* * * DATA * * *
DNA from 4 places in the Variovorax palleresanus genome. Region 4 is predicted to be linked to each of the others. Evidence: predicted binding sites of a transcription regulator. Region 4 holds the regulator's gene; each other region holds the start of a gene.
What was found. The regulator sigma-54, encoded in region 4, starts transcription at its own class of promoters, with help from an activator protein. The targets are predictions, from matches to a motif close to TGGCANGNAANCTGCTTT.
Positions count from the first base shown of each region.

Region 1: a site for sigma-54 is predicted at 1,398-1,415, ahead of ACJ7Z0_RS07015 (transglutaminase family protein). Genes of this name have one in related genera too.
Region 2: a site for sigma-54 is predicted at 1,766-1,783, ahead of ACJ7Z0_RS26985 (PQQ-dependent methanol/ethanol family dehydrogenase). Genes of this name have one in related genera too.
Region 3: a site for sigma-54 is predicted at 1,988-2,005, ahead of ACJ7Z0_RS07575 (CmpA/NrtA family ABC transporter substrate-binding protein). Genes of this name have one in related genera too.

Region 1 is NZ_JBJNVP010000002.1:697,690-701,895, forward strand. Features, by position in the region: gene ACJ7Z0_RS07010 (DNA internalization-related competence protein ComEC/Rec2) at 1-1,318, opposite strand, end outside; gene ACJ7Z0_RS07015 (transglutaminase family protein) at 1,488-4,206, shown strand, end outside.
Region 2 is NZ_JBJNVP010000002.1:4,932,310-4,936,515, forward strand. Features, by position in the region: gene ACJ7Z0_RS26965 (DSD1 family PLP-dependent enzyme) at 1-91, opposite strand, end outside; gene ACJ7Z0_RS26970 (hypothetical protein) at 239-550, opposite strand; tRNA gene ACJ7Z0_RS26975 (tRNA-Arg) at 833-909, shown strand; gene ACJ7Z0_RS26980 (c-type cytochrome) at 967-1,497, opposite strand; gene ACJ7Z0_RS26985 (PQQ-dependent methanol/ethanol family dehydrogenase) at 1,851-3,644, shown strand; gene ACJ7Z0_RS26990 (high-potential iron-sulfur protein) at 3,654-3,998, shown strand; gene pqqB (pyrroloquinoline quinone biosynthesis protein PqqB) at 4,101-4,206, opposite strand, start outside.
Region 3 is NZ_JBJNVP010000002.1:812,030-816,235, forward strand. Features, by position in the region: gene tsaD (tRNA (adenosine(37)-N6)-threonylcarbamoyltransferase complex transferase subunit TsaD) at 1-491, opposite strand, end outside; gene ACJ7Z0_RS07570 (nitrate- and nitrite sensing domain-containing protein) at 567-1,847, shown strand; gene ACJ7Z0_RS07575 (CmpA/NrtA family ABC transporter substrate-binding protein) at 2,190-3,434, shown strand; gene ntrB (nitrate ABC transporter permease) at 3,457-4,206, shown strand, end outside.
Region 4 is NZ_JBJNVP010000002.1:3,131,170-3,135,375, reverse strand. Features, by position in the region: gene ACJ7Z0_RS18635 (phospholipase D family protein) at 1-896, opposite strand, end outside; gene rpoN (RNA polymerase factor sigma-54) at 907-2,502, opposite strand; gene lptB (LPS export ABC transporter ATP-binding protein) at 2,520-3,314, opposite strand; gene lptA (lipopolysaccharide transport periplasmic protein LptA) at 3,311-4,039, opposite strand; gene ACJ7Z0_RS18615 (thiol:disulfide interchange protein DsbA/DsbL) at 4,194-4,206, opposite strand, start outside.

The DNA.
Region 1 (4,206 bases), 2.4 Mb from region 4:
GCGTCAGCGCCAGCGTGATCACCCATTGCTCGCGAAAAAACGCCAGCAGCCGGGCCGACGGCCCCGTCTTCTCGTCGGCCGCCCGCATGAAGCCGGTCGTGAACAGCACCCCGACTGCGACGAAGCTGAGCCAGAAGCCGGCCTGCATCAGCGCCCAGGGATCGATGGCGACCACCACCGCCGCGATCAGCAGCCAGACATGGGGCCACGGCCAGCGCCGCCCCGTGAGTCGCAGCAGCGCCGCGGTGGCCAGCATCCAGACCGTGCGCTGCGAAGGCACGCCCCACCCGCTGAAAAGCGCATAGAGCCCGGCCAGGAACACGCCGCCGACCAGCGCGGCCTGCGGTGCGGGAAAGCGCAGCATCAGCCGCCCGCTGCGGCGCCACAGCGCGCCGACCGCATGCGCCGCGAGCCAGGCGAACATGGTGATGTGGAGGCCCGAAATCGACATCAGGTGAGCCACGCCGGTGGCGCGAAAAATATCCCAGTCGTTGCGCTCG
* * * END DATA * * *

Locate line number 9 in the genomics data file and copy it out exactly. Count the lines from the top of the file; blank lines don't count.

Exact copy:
Region 3 is NZ_JBJNVP010000002.1:812,030-816,235, forward strand. Features, by position in the region: gene tsaD (tRNA (adenosine(37)-N6)-threonylcarbamoyltransferase complex transferase subunit TsaD) at 1-491, opposite strand, end outside; gene ACJ7Z0_RS07570 (nitrate- and nitrite sensing domain-containing protein) at 567-1,847, shown strand; gene ACJ7Z0_RS07575 (CmpA/NrtA family ABC transporter substrate-binding protein) at 2,190-3,434, shown strand; gene ntrB (nitrate ABC transporter permease) at 3,457-4,206, shown strand, end outside.